Trade still on the front burner, but it’s a slow burn

Ratification of the United States-Mexico-Canada Agreement remains a top priority of the Trump administration, and it is top of mind of trade-war-weary farmers and everyone involved in the agriculture industry.

USMCA, the renegotiated trade deal between the three North American neighbors, was signed late last year, but it needs to be approved by each country’s legislative body. That hasn’t happened in the U.S. yet, and more than 200 leaders in the business community — including Farm Bureau — are lobbying Congress hard to make it happen sooner rather than later.

“Not only does USMCA help lock in the quadrupling of U.S. agricultural exports to our neighbors accomplished over the last 25 years, but it also includes reform of a number of trade rules and is projected to further increase our exports to two of our most important markets,” AFBF President Zippy Duvall said in a recent opinion piece published by The Hill.

American Farm Bureau is a leader of the newly formed USMCA Coalition launched in late February. The coalition of businesses also has the support of organizations representing manufacturers, technology companies and other industries in the U.S. that would benefit from established and enhanced trade relationships with Canada and Mexico.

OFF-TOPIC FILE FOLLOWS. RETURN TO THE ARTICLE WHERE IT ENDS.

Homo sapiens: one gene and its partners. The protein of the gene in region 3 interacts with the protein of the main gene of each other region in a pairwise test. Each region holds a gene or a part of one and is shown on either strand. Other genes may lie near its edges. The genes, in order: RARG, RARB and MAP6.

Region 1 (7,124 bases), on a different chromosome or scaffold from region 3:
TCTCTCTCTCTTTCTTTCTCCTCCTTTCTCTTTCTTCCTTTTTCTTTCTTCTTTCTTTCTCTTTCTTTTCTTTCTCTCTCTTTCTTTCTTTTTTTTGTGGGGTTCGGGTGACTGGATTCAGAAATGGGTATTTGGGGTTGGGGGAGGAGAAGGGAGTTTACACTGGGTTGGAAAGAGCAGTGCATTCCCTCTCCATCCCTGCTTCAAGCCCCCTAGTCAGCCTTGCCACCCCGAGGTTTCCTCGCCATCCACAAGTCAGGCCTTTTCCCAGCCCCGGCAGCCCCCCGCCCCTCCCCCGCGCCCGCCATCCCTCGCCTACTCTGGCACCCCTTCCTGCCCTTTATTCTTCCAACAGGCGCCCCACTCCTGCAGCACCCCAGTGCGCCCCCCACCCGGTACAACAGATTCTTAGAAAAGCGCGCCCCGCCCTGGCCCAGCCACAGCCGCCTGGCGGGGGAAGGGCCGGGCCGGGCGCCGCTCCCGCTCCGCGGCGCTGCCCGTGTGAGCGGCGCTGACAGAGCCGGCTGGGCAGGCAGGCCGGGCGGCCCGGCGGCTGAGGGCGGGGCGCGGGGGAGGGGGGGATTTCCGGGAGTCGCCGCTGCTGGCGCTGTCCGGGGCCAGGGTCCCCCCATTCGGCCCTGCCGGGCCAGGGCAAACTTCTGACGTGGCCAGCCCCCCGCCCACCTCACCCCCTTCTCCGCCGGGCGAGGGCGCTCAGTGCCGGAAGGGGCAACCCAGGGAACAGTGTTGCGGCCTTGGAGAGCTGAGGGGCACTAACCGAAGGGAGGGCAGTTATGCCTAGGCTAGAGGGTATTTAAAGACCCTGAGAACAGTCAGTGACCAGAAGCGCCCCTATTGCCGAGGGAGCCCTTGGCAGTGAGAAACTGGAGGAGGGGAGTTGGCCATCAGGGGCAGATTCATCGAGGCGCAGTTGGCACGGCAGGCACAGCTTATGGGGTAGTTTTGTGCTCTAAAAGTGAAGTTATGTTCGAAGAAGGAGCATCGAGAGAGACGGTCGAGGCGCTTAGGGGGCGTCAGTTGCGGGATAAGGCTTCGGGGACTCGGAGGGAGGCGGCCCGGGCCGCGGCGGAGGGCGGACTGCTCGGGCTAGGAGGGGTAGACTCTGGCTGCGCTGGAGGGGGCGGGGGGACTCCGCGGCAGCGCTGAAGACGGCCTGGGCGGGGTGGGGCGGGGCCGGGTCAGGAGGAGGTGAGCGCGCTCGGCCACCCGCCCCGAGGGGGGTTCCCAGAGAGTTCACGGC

“USMCA highlights the importance of trade and protects agriculture,” said Jack Irvin, Ohio Farm Bureau senior director of state and national policy. “Efficient ratification of USMCA clears the deck with our neighbors and allows us to focus on continuing to look at trade opportunities with other countries.”

The administration also was still in negotiations with China and the European Union in March. It was reported in early March that the U.S. trade gap with China rose to $419.2 billion in 2018, up from the previous record of $375.5 billion in 2017, according to the U.S. Commerce Department.

Ohio Farm Bureau membership